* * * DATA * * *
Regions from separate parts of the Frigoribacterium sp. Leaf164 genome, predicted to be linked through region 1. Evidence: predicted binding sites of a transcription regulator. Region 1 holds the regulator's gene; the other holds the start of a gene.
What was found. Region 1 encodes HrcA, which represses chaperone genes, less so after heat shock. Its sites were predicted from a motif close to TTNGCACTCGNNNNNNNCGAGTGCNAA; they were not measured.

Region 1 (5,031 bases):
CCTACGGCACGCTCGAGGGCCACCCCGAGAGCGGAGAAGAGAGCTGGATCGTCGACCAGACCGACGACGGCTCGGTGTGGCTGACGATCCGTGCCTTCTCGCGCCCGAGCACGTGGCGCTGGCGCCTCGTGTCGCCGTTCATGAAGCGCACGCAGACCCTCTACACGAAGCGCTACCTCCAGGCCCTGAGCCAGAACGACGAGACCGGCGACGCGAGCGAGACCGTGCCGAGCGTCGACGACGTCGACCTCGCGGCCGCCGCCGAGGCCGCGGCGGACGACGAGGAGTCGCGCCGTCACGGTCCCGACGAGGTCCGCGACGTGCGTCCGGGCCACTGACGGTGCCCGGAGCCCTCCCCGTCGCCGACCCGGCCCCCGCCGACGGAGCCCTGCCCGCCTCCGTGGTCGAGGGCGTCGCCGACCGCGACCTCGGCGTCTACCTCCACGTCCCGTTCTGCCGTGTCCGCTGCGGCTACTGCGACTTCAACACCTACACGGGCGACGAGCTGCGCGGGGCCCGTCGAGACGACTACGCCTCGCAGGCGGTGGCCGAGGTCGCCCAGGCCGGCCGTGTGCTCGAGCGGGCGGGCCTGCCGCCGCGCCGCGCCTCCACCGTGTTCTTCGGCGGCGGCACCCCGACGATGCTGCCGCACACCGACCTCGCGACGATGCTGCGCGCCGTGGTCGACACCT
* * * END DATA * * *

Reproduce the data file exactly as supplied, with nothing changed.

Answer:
Regions from separate parts of the Frigoribacterium sp. Leaf164 genome, predicted to be linked through region 1. Evidence: predicted binding sites of a transcription regulator. Region 1 holds the regulator's gene; the other holds the start of a gene.
What was found. Region 1 encodes HrcA, which represses chaperone genes, less so after heat shock. Its sites were predicted from a motif close to TTNGCACTCGNNNNNNNCGAGTGCNAA; they were not measured.

Region 1 (5,031 bases):
CCTACGGCACGCTCGAGGGCCACCCCGAGAGCGGAGAAGAGAGCTGGATCGTCGACCAGACCGACGACGGCTCGGTGTGGCTGACGATCCGTGCCTTCTCGCGCCCGAGCACGTGGCGCTGGCGCCTCGTGTCGCCGTTCATGAAGCGCACGCAGACCCTCTACACGAAGCGCTACCTCCAGGCCCTGAGCCAGAACGACGAGACCGGCGACGCGAGCGAGACCGTGCCGAGCGTCGACGACGTCGACCTCGCGGCCGCCGCCGAGGCCGCGGCGGACGACGAGGAGTCGCGCCGTCACGGTCCCGACGAGGTCCGCGACGTGCGTCCGGGCCACTGACGGTGCCCGGAGCCCTCCCCGTCGCCGACCCGGCCCCCGCCGACGGAGCCCTGCCCGCCTCCGTGGTCGAGGGCGTCGCCGACCGCGACCTCGGCGTCTACCTCCACGTCCCGTTCTGCCGTGTCCGCTGCGGCTACTGCGACTTCAACACCTACACGGGCGACGAGCTGCGCGGGGCCCGTCGAGACGACTACGCCTCGCAGGCGGTGGCCGAGGTCGCCCAGGCCGGCCGTGTGCTCGAGCGGGCGGGCCTGCCGCCGCGCCGCGCCTCCACCGTGTTCTTCGGCGGCGGCACCCCGACGATGCTGCCGCACACCGACCTCGCGACGATGCTGCGCGCCGTGGTCGACACCT